Gone: A guest post by author Jean Ryan

By Midge Raymond,

Today’s post is courtesy of Survival Skills author Jean Ryan, whose blog you can find on her website. Enjoy!


Today I came across a photo of a thylacine, commonly known as a Tasmanian Tiger, owing to the stripes on its back and rump. Native to Australia, Tasmania and New Guinea, and largest of the carnivorous marsupials, thylacines were considered a threat to farmers and were hunted to extinction. The last one, a lone female, died of neglect in the Hobart zoo in 1936. Unlike the Dodo, we have plenty of photographs and footage of Tasmanian Tigers, which makes their disappearance even more harrowing.

When a species slips into oblivion, I think there must be an earthly acknowledgment, a sort of hush or shudder that travels over the planet and outward into the universe. Each time I read of a creature we have lost, I am more frightened than sad. I do not want to be left alone on this planet, cannot imagine my life without the succor of animals. There is a terror in the loss of a species through human folly, a wrong for which there is no right. In allowing the attrition of wild things, we steal from ourselves. Confident that we can afford the consequences, we borrow funds we can’t pay back and ignore the growing list of damage.

How many more animals will we permit ourselves to squander and which do we imagine we can do without?

The thylacine was an impressive-looking creature. It resembled a large short-haired dog but was related to kangaroos and Tasmanian devils. Up to six feet in length, with a stiff two-foot tail, the animal could stand on its hind legs for brief periods. Tasmanian Tigers was not particularly fast or agile, but they were formidable hunters with no predators of their own. Nocturnal creatures, they traveled and hunted in groups and were believed to ambush their prey. The female birthed up to four pups at a time, which stayed in her pouch for three months. Thylacines had yellowish brown coats with dark stripes that faded somewhat with age.

Attempts have been made to clone a thylacine, but these experiments have not been successful, and scientists admit we’re a long way from resurrecting the dead. For now we must wait for another sort of miracle. There have been reports in recent years of thylacine sightings, one from a reputable game warden, and while these accounts are beguiling, so far there are no corroborating photos or video. Generous rewards have been posted and the search continues.

If given a second chance to behold a living thylacine, I hope we will save it from ourselves, that we will spare it our tests and our studies and our cages. I hope we will pause in admiration and quietly move on.


Father Time: A guest post by Jacki Skole

By Midge Raymond,

Today’s post and photos are courtesy of Dogland author Jacki Skole, whose blog you can find on her website. Enjoy!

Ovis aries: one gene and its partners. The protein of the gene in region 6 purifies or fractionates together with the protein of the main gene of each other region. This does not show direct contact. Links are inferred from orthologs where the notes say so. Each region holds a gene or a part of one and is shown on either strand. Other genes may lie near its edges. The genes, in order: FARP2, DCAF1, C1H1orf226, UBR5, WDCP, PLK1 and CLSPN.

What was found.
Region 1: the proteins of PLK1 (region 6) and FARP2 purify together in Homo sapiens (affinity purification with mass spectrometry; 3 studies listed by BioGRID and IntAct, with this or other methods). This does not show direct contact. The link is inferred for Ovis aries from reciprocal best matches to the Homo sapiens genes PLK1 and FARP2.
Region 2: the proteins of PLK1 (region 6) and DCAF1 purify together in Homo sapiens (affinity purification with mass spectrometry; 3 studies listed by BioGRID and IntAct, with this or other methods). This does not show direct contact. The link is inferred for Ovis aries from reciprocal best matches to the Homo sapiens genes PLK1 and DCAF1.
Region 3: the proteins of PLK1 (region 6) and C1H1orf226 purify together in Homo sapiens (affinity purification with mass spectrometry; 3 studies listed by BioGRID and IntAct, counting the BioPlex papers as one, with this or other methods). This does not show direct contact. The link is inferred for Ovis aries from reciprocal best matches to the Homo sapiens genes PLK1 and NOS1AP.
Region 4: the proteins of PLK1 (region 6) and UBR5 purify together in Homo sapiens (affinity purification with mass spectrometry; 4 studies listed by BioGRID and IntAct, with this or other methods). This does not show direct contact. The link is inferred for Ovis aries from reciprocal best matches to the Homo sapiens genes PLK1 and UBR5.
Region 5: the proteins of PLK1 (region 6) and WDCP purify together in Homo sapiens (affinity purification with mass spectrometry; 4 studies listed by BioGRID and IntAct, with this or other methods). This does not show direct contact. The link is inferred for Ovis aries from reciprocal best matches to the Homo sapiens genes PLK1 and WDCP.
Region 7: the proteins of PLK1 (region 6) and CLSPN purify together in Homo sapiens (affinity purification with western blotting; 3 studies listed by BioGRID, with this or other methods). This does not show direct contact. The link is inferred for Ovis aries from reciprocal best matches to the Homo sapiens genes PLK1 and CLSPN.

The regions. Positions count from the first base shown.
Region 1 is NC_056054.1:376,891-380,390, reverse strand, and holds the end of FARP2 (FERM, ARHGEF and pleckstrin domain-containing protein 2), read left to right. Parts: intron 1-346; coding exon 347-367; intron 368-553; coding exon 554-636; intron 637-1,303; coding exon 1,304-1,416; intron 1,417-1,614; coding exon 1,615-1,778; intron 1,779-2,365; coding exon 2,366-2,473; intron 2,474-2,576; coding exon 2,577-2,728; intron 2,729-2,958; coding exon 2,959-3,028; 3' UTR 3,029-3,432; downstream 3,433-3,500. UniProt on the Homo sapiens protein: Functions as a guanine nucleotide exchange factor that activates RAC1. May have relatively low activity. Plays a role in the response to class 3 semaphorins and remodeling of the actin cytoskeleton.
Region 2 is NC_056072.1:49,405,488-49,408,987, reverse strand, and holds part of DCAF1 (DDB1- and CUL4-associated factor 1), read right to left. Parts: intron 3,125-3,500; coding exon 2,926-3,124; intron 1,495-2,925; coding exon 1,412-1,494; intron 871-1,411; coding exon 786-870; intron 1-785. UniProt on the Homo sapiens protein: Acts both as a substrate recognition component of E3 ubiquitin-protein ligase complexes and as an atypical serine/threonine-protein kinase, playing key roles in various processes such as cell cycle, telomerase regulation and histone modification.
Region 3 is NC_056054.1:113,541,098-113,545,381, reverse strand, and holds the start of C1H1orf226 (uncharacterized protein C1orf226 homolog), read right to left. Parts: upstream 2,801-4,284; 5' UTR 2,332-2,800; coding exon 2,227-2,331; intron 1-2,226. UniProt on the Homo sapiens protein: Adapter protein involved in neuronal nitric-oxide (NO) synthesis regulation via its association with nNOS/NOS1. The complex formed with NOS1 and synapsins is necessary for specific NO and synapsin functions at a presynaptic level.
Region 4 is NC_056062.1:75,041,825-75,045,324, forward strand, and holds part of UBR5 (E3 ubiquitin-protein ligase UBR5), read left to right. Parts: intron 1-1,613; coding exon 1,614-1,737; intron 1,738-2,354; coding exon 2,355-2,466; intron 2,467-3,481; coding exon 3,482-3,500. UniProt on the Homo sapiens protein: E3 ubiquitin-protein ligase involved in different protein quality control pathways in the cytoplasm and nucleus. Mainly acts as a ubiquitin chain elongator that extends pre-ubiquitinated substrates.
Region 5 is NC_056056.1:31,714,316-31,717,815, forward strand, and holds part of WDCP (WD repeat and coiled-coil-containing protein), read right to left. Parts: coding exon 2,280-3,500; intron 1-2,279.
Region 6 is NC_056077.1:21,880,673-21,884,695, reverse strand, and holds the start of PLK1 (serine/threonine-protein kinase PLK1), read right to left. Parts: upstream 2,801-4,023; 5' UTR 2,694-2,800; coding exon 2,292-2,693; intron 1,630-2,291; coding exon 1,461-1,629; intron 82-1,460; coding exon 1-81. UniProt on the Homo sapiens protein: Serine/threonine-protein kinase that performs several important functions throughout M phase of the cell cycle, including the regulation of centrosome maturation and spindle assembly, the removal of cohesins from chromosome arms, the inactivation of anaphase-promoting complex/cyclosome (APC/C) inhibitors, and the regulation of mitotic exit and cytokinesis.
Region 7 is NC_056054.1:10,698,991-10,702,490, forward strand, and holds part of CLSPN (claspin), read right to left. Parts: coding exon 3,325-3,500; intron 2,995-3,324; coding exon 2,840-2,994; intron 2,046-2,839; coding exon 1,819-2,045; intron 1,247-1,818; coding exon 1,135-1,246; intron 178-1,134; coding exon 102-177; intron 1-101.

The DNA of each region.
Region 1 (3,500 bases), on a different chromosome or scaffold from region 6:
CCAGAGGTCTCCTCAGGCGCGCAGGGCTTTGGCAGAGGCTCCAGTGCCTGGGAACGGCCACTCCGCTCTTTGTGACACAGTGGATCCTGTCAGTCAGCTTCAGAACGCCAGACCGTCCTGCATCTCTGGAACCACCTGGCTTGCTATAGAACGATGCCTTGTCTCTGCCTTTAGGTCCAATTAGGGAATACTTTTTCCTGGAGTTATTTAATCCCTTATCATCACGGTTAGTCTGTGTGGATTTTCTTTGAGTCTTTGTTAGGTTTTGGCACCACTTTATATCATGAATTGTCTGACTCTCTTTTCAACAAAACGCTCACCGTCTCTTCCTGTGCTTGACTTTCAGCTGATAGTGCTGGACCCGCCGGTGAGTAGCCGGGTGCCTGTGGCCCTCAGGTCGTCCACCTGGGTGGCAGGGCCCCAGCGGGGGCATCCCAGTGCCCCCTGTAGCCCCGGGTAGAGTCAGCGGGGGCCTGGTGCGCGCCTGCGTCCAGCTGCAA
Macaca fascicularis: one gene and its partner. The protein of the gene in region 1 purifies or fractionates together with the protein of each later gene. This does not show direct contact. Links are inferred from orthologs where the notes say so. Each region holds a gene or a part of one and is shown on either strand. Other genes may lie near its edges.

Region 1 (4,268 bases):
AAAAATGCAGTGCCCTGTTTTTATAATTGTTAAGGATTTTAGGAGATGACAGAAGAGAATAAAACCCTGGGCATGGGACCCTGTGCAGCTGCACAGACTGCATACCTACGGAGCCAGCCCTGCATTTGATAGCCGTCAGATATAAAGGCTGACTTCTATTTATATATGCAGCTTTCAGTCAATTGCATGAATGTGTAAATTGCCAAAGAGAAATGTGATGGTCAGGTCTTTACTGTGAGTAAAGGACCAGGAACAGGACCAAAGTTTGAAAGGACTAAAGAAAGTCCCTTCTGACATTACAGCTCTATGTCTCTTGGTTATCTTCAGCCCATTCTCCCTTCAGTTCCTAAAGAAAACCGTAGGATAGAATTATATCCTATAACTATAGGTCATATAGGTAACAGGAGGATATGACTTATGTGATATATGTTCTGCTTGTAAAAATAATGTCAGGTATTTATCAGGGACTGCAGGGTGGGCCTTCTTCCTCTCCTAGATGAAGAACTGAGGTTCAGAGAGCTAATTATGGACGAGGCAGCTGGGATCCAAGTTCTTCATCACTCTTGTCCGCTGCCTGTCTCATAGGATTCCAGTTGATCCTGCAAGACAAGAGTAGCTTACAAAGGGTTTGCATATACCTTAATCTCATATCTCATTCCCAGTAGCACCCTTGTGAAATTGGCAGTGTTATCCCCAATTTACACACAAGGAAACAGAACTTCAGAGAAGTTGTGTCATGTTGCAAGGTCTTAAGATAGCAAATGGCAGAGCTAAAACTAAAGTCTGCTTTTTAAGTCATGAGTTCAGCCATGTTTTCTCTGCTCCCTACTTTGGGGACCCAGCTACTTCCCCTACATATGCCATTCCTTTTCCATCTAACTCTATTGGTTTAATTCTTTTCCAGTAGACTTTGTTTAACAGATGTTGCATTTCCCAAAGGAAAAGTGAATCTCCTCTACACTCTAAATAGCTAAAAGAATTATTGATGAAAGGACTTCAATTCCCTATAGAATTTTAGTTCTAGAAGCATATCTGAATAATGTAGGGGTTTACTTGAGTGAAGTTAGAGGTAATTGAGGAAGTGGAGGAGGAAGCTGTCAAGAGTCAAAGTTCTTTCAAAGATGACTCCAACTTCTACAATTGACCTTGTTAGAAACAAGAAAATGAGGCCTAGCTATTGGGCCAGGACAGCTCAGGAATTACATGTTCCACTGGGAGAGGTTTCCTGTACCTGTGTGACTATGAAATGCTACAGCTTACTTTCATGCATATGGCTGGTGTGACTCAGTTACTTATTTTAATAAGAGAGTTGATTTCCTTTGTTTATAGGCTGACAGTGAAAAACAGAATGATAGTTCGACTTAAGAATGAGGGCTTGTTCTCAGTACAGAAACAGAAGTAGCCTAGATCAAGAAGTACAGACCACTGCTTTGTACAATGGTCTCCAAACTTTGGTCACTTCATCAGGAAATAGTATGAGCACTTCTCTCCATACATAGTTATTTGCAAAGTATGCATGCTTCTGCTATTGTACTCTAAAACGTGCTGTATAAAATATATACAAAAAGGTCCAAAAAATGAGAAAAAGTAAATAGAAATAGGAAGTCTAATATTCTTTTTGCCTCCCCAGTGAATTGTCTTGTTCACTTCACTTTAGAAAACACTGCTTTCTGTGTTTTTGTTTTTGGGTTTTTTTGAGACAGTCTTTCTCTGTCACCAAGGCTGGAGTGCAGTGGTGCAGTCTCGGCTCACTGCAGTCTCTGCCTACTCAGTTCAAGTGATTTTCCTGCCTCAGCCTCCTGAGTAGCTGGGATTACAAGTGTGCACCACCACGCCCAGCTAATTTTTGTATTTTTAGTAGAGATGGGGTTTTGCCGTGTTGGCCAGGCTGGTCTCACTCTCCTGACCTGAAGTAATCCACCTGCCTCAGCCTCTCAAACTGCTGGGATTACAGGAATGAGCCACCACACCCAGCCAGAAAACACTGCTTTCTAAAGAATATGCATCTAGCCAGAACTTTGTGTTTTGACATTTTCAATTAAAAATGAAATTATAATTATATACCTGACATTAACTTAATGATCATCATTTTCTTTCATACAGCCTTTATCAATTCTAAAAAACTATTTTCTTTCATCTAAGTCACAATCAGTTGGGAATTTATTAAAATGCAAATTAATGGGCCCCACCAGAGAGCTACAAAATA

Father Time

He looks old.

That was my first thought—and my second. It was as though I’d been hit in the gut. Not that I’d expected anything, really; I hadn’t thought about what he’d look like. I’d just wanted to see him again, and now, incredibly, I was.

I met Maurice in 2000 at my friend Daphne’s Atlanta home. He was about three months old and ridiculously cute—a pint-sized golden boy with a charcoal snout and ears that pointed skyward. He made me want a pup of my own—not an unusual reaction to playing with a puppy. What was unusual was what happened next.

I adopted one.

Gryffin pup-web


Gryffin was Maurice’s brother and he, with the rest of their litter, was at the DeKalb County Humane Society outside Atlanta. I could have chosen any one of the puppies, but something about Gryffin spoke to me. Like Maurice, Gryffin was golden with charcoal accents he’d later outgrow, but whereas Maurice’s ears stood tall, Gryffin’s flopped forward.

For two Southern boys, the dogs lived very little of their lives in the South. Gryffin came with me to Philadelphia, then to suburban New Jersey. Maurice went with Daphne to Israel. Now, thirteen years after meeting Maurice, I was seeing him again—this time, in Tel Aviv; this time, with Kevin and our daughters. We scoured Maurice’s face for some resemblance to Gryffin, whom we’d had to put down three years earlier. A tumor we hadn’t known about was tucked behind his ribcage burst and filled his belly with blood—one day he was playing ball in the backyard, the next he was gone. So we stared at Maurice, and we saw Gryffin in his snout and in his eyes, though still not in his ears.

Kevin said he felt a sense of closure, that seeing Maurice in life somehow allowed him to let go of Gryffin in a way that had before been elusive. My feelings were messy. Maurice moved slowly. Stairs were a struggle. He looked weary. Part of me found comfort in knowing that Gryffin never slowed, never struggled with steps, never faced the frailties that accompany old age. But, I wondered—have been wondering—did I feel that comfort for him or for me? Seeing the toll that Father Time was taking on Maurice hit me unexpectedly, sending me on an emotional rollercoaster I wasn’t prepared for.